Grasscycling is a simple process where grass trimmings are allowed to fall to the ground, rather than bagged and thrown away. Grasscycling not only saves you time, but it also saves money and energy and is beneficial to the environment.
Grasscycling has several benefits, including:
- Improves lawn quality by returning much needed nutrients to the soil as the clippings decay. Grasscycling can actually provide up to 20% of the fertilizer a lawn requires annually.
- Saves you time and money because the need to bag, rake and dispose of grass clippings is eliminated.
- Benefits the environment by recycling the grass clippings naturally and reducing fuel costs and air pollution associated with trucks that would normally haul the clippings to the landfill.
- Grasscycling can be performed by almost any mower, whether it be push, gas or electric powered. If your mower has a collection bag, it should be removed in order for the clippings to fall on the lawn. Be sure that the mower has a safety flap covering the opening where the bag usually fits. If there is no safety flap, you can purchase one from a local retailer.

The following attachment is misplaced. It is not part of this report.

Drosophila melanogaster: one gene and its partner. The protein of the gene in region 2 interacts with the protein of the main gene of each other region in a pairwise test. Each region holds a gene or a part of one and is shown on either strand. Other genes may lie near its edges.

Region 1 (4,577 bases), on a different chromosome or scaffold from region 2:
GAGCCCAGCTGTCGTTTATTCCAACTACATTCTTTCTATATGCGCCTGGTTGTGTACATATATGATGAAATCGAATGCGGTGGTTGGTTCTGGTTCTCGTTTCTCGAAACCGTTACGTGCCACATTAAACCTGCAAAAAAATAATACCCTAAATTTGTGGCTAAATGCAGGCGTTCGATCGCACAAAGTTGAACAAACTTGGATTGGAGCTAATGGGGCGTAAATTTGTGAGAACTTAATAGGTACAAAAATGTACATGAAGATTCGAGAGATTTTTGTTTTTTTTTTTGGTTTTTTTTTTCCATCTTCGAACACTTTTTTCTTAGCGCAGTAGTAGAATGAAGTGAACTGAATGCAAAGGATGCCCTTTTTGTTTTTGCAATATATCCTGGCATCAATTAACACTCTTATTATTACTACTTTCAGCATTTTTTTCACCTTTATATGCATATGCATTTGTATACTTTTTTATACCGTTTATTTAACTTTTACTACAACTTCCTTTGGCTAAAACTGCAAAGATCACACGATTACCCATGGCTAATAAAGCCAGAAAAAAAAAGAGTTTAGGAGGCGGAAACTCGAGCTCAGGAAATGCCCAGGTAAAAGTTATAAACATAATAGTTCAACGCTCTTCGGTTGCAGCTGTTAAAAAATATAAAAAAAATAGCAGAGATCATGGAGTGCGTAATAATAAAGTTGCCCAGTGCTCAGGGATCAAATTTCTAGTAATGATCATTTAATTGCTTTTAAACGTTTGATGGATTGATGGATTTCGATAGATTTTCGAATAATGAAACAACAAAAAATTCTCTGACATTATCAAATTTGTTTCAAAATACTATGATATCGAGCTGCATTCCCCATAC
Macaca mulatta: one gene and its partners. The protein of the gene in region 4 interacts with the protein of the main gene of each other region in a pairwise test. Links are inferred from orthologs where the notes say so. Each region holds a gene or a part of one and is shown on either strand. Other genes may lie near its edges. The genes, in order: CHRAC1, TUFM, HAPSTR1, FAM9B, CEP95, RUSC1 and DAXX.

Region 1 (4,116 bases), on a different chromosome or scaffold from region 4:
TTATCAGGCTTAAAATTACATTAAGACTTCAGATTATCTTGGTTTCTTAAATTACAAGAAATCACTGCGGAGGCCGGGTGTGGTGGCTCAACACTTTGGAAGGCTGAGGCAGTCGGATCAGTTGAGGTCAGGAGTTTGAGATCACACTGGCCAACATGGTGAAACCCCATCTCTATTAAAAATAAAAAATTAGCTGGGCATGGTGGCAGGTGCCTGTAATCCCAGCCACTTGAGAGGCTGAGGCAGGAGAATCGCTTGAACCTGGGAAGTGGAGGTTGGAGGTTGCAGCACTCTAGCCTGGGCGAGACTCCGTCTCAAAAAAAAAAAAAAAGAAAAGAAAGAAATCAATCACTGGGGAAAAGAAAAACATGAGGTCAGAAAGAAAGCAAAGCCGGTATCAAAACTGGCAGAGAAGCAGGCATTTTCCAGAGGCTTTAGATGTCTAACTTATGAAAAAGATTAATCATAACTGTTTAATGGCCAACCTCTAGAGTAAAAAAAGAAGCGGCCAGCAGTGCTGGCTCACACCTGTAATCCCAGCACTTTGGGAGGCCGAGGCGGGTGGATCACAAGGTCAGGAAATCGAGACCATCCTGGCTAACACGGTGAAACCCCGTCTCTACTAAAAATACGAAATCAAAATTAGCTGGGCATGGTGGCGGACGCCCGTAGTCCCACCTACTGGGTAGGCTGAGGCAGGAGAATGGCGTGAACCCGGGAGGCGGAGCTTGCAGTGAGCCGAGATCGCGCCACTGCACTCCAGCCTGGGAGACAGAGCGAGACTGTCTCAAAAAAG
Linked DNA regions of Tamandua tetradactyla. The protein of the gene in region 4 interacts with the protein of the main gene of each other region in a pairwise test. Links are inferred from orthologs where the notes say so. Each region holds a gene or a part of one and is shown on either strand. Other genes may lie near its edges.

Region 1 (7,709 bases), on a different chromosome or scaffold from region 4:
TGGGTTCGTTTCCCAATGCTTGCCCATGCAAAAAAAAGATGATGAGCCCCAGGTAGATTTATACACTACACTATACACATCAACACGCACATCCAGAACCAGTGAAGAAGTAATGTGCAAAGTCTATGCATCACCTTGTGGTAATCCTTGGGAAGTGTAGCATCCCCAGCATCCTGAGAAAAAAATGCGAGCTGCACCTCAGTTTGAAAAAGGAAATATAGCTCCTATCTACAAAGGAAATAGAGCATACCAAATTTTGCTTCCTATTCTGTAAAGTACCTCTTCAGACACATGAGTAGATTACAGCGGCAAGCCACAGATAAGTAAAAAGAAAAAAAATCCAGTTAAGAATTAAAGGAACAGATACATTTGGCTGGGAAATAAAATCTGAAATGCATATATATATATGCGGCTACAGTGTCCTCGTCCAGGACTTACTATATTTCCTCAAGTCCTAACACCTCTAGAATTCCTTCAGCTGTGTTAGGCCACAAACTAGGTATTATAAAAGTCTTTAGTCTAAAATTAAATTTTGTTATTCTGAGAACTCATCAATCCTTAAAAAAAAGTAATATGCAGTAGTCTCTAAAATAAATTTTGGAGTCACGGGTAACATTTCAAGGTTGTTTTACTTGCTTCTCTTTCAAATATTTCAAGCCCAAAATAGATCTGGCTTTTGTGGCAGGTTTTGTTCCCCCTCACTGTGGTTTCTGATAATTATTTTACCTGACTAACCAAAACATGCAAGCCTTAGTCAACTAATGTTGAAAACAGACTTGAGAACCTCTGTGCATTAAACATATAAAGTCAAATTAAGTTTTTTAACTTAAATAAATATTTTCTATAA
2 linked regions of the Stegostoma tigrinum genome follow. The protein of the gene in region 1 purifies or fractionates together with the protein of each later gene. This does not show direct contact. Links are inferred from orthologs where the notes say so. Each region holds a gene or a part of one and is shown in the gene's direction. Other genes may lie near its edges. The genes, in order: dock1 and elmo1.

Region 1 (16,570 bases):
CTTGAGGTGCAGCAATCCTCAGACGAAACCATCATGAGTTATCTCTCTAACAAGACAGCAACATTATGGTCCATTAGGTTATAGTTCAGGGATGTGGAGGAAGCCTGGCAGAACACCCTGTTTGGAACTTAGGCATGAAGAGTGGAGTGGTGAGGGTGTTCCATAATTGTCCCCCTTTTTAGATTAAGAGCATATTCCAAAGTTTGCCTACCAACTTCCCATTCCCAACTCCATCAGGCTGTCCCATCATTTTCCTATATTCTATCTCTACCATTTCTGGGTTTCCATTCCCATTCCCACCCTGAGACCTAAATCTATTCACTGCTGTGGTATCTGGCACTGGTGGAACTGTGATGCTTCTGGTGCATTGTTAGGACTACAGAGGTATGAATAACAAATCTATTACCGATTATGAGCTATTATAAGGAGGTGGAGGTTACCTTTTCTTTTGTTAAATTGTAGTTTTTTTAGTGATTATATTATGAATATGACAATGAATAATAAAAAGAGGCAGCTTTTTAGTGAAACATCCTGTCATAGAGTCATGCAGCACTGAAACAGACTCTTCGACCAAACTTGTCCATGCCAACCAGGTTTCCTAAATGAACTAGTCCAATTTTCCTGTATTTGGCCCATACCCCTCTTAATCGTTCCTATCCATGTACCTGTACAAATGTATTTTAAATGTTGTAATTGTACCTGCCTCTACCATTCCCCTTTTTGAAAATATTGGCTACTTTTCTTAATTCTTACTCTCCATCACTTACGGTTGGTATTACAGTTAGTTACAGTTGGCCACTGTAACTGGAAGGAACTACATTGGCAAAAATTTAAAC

Common Grasscycling Myths
Myth: Grasscycling causes thatch.
Thatch is a natural growth pattern of grass in which the stems and roots form a mat at and just beneath the surface of the lawn. This helps to protect the roots and preserve moisture. Studies have shown that the roots of the grass, not grass clippings, cause thatch.
Myth: Grasscycling spreads lawn disease.
Lawn disease is impacted greatly by improper watering and fertilizing, not grasscycling.
Myth: Grasscycling makes your lawn look bad.
Once the grass is cut, the clippings quickly dehydrate and decompose, disappearing from view. Grasscycling, along with proper mowing, watering and fertilizing, can actually improve the look of your lawn.